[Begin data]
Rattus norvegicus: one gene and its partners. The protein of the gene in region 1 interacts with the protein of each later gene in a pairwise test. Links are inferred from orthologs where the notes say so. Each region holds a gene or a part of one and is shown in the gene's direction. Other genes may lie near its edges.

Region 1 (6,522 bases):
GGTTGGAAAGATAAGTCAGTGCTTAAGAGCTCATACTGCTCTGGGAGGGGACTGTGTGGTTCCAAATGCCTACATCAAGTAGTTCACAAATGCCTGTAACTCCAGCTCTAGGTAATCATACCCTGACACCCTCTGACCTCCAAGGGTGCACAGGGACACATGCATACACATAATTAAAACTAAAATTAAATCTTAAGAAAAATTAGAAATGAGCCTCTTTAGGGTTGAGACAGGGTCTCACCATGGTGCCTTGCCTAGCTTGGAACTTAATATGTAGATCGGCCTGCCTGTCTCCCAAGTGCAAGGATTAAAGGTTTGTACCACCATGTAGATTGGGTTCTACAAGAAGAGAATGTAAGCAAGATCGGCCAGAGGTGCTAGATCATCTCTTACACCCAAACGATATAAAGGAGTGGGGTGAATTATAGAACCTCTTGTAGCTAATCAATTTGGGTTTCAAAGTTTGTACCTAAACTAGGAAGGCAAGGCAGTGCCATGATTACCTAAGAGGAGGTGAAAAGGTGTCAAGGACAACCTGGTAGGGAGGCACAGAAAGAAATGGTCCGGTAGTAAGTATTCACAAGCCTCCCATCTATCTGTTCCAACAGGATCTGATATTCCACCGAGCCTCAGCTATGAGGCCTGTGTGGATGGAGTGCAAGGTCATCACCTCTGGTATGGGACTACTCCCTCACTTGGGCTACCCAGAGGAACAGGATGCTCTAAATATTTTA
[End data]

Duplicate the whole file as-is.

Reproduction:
Rattus norvegicus: one gene and its partners. The protein of the gene in region 1 interacts with the protein of each later gene in a pairwise test. Links are inferred from orthologs where the notes say so. Each region holds a gene or a part of one and is shown in the gene's direction. Other genes may lie near its edges.

Region 1 (6,522 bases):
GGTTGGAAAGATAAGTCAGTGCTTAAGAGCTCATACTGCTCTGGGAGGGGACTGTGTGGTTCCAAATGCCTACATCAAGTAGTTCACAAATGCCTGTAACTCCAGCTCTAGGTAATCATACCCTGACACCCTCTGACCTCCAAGGGTGCACAGGGACACATGCATACACATAATTAAAACTAAAATTAAATCTTAAGAAAAATTAGAAATGAGCCTCTTTAGGGTTGAGACAGGGTCTCACCATGGTGCCTTGCCTAGCTTGGAACTTAATATGTAGATCGGCCTGCCTGTCTCCCAAGTGCAAGGATTAAAGGTTTGTACCACCATGTAGATTGGGTTCTACAAGAAGAGAATGTAAGCAAGATCGGCCAGAGGTGCTAGATCATCTCTTACACCCAAACGATATAAAGGAGTGGGGTGAATTATAGAACCTCTTGTAGCTAATCAATTTGGGTTTCAAAGTTTGTACCTAAACTAGGAAGGCAAGGCAGTGCCATGATTACCTAAGAGGAGGTGAAAAGGTGTCAAGGACAACCTGGTAGGGAGGCACAGAAAGAAATGGTCCGGTAGTAAGTATTCACAAGCCTCCCATCTATCTGTTCCAACAGGATCTGATATTCCACCGAGCCTCAGCTATGAGGCCTGTGTGGATGGAGTGCAAGGTCATCACCTCTGGTATGGGACTACTCCCTCACTTGGGCTACCCAGAGGAACAGGATGCTCTAAATATTTTA